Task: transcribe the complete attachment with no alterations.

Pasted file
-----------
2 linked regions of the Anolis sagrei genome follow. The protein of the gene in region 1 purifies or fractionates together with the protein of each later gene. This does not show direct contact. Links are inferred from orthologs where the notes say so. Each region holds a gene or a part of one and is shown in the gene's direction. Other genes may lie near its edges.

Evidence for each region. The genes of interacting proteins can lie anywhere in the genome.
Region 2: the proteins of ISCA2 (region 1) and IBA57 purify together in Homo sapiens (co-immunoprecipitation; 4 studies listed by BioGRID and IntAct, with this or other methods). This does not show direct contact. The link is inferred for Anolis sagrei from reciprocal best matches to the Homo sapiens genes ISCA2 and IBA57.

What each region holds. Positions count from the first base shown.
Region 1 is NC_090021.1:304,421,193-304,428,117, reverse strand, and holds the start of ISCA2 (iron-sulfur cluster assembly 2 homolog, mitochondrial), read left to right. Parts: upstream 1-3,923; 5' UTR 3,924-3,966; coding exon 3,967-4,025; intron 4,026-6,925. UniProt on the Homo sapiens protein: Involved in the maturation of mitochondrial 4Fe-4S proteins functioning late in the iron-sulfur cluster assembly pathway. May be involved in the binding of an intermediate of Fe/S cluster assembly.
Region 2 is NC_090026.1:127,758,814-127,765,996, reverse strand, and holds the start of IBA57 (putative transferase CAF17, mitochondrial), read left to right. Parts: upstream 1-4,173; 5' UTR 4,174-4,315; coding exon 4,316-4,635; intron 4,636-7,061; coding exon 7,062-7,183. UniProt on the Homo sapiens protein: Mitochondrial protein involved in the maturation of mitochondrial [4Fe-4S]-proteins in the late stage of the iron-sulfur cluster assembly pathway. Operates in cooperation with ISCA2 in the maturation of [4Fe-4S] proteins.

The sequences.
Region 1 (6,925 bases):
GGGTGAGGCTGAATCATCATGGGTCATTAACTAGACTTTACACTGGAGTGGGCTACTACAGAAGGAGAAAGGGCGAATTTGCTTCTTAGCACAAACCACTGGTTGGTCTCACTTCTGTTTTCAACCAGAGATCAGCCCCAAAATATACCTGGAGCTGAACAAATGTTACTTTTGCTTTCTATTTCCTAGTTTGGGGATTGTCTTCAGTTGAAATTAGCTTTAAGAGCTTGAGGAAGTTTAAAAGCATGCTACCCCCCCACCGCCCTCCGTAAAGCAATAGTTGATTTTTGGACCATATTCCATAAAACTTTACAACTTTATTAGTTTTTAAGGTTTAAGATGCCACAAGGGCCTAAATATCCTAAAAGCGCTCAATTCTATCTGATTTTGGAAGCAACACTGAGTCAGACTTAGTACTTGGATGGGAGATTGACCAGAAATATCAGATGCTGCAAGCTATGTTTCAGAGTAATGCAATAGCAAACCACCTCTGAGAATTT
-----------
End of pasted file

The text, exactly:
2 linked regions of the Anolis sagrei genome follow. The protein of the gene in region 1 purifies or fractionates together with the protein of each later gene. This does not show direct contact. Links are inferred from orthologs where the notes say so. Each region holds a gene or a part of one and is shown in the gene's direction. Other genes may lie near its edges.

Evidence for each region. The genes of interacting proteins can lie anywhere in the genome.
Region 2: the proteins of ISCA2 (region 1) and IBA57 purify together in Homo sapiens (co-immunoprecipitation; 4 studies listed by BioGRID and IntAct, with this or other methods). This does not show direct contact. The link is inferred for Anolis sagrei from reciprocal best matches to the Homo sapiens genes ISCA2 and IBA57.

What each region holds. Positions count from the first base shown.
Region 1 is NC_090021.1:304,421,193-304,428,117, reverse strand, and holds the start of ISCA2 (iron-sulfur cluster assembly 2 homolog, mitochondrial), read left to right. Parts: upstream 1-3,923; 5' UTR 3,924-3,966; coding exon 3,967-4,025; intron 4,026-6,925. UniProt on the Homo sapiens protein: Involved in the maturation of mitochondrial 4Fe-4S proteins functioning late in the iron-sulfur cluster assembly pathway. May be involved in the binding of an intermediate of Fe/S cluster assembly.
Region 2 is NC_090026.1:127,758,814-127,765,996, reverse strand, and holds the start of IBA57 (putative transferase CAF17, mitochondrial), read left to right. Parts: upstream 1-4,173; 5' UTR 4,174-4,315; coding exon 4,316-4,635; intron 4,636-7,061; coding exon 7,062-7,183. UniProt on the Homo sapiens protein: Mitochondrial protein involved in the maturation of mitochondrial [4Fe-4S]-proteins in the late stage of the iron-sulfur cluster assembly pathway. Operates in cooperation with ISCA2 in the maturation of [4Fe-4S] proteins.

The sequences.
Region 1 (6,925 bases):
GGGTGAGGCTGAATCATCATGGGTCATTAACTAGACTTTACACTGGAGTGGGCTACTACAGAAGGAGAAAGGGCGAATTTGCTTCTTAGCACAAACCACTGGTTGGTCTCACTTCTGTTTTCAACCAGAGATCAGCCCCAAAATATACCTGGAGCTGAACAAATGTTACTTTTGCTTTCTATTTCCTAGTTTGGGGATTGTCTTCAGTTGAAATTAGCTTTAAGAGCTTGAGGAAGTTTAAAAGCATGCTACCCCCCCACCGCCCTCCGTAAAGCAATAGTTGATTTTTGGACCATATTCCATAAAACTTTACAACTTTATTAGTTTTTAAGGTTTAAGATGCCACAAGGGCCTAAATATCCTAAAAGCGCTCAATTCTATCTGATTTTGGAAGCAACACTGAGTCAGACTTAGTACTTGGATGGGAGATTGACCAGAAATATCAGATGCTGCAAGCTATGTTTCAGAGTAATGCAATAGCAAACCACCTCTGAGAATTT